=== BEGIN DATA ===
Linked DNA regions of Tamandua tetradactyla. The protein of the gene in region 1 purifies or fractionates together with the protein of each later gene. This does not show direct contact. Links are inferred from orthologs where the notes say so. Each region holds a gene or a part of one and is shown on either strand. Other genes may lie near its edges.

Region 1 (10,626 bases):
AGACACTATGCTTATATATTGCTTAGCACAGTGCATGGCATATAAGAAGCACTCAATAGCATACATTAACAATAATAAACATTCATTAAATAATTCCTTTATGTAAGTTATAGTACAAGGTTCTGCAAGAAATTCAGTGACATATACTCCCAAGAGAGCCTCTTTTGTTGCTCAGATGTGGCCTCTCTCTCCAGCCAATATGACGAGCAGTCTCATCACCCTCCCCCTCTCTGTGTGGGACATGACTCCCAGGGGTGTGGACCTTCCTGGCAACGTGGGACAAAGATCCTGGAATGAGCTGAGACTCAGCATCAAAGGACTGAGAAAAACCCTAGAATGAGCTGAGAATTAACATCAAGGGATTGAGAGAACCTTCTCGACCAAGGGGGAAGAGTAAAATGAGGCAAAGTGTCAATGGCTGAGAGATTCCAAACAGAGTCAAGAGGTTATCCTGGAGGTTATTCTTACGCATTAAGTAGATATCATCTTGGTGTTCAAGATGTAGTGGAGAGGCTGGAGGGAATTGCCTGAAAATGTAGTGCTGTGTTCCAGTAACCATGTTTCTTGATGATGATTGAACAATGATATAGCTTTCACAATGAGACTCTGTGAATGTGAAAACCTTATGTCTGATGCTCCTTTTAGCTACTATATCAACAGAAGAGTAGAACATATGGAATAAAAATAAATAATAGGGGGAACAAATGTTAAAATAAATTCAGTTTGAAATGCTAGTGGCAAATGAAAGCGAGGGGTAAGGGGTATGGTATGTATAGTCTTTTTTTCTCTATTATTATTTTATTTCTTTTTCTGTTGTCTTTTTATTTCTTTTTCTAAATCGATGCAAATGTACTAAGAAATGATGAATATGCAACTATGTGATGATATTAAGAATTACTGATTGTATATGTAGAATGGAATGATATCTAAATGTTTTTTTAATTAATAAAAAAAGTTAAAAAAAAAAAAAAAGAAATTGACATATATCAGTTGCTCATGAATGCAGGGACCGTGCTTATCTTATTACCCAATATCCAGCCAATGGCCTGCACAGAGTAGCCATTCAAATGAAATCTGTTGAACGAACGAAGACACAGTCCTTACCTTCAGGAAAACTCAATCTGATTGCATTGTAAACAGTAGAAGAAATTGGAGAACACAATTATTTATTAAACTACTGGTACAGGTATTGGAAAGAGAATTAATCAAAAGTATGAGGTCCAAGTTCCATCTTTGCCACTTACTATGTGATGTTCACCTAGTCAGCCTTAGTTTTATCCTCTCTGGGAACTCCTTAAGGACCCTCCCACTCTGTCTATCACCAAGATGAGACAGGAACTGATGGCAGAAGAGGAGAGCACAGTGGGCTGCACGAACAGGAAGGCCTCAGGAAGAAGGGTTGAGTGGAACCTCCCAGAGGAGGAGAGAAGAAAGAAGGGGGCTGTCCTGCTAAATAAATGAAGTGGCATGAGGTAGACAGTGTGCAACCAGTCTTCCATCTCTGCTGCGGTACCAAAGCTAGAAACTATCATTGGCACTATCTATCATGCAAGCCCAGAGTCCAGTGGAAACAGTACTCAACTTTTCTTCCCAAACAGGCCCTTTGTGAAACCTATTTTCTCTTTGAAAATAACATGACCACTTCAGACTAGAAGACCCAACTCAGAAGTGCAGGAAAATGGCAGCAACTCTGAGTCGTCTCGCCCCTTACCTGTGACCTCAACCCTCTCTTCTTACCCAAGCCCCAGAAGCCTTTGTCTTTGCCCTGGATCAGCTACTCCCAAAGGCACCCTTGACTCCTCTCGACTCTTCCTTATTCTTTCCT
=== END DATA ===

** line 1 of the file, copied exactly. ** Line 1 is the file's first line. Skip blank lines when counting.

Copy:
Linked DNA regions of Tamandua tetradactyla. The protein of the gene in region 1 purifies or fractionates together with the protein of each later gene. This does not show direct contact. Links are inferred from orthologs where the notes say so. Each region holds a gene or a part of one and is shown on either strand. Other genes may lie near its edges.